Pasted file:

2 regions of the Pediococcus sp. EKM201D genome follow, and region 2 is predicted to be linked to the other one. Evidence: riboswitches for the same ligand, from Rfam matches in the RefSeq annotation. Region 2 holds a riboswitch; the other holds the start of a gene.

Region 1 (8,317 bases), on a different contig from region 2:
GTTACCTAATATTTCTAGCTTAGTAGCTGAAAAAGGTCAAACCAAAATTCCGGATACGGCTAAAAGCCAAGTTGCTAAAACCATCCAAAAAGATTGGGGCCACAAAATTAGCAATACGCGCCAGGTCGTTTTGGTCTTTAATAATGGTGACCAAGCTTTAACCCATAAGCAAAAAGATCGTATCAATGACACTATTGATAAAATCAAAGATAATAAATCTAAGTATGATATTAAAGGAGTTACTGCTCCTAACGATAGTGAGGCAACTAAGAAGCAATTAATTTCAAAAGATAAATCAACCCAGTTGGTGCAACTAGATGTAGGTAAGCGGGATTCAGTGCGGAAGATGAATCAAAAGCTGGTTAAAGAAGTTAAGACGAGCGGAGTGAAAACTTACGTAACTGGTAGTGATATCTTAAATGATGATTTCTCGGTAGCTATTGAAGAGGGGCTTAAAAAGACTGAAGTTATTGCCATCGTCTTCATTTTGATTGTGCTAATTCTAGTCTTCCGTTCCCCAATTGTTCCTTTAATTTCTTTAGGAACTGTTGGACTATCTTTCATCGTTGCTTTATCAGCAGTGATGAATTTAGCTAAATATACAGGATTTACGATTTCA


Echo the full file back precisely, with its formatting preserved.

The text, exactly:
2 regions of the Pediococcus sp. EKM201D genome follow, and region 2 is predicted to be linked to the other one. Evidence: riboswitches for the same ligand, from Rfam matches in the RefSeq annotation. Region 2 holds a riboswitch; the other holds the start of a gene.

Region 1 (8,317 bases), on a different contig from region 2:
GTTACCTAATATTTCTAGCTTAGTAGCTGAAAAAGGTCAAACCAAAATTCCGGATACGGCTAAAAGCCAAGTTGCTAAAACCATCCAAAAAGATTGGGGCCACAAAATTAGCAATACGCGCCAGGTCGTTTTGGTCTTTAATAATGGTGACCAAGCTTTAACCCATAAGCAAAAAGATCGTATCAATGACACTATTGATAAAATCAAAGATAATAAATCTAAGTATGATATTAAAGGAGTTACTGCTCCTAACGATAGTGAGGCAACTAAGAAGCAATTAATTTCAAAAGATAAATCAACCCAGTTGGTGCAACTAGATGTAGGTAAGCGGGATTCAGTGCGGAAGATGAATCAAAAGCTGGTTAAAGAAGTTAAGACGAGCGGAGTGAAAACTTACGTAACTGGTAGTGATATCTTAAATGATGATTTCTCGGTAGCTATTGAAGAGGGGCTTAAAAAGACTGAAGTTATTGCCATCGTCTTCATTTTGATTGTGCTAATTCTAGTCTTCCGTTCCCCAATTGTTCCTTTAATTTCTTTAGGAACTGTTGGACTATCTTTCATCGTTGCTTTATCAGCAGTGATGAATTTAGCTAAATATACAGGATTTACGATTTCA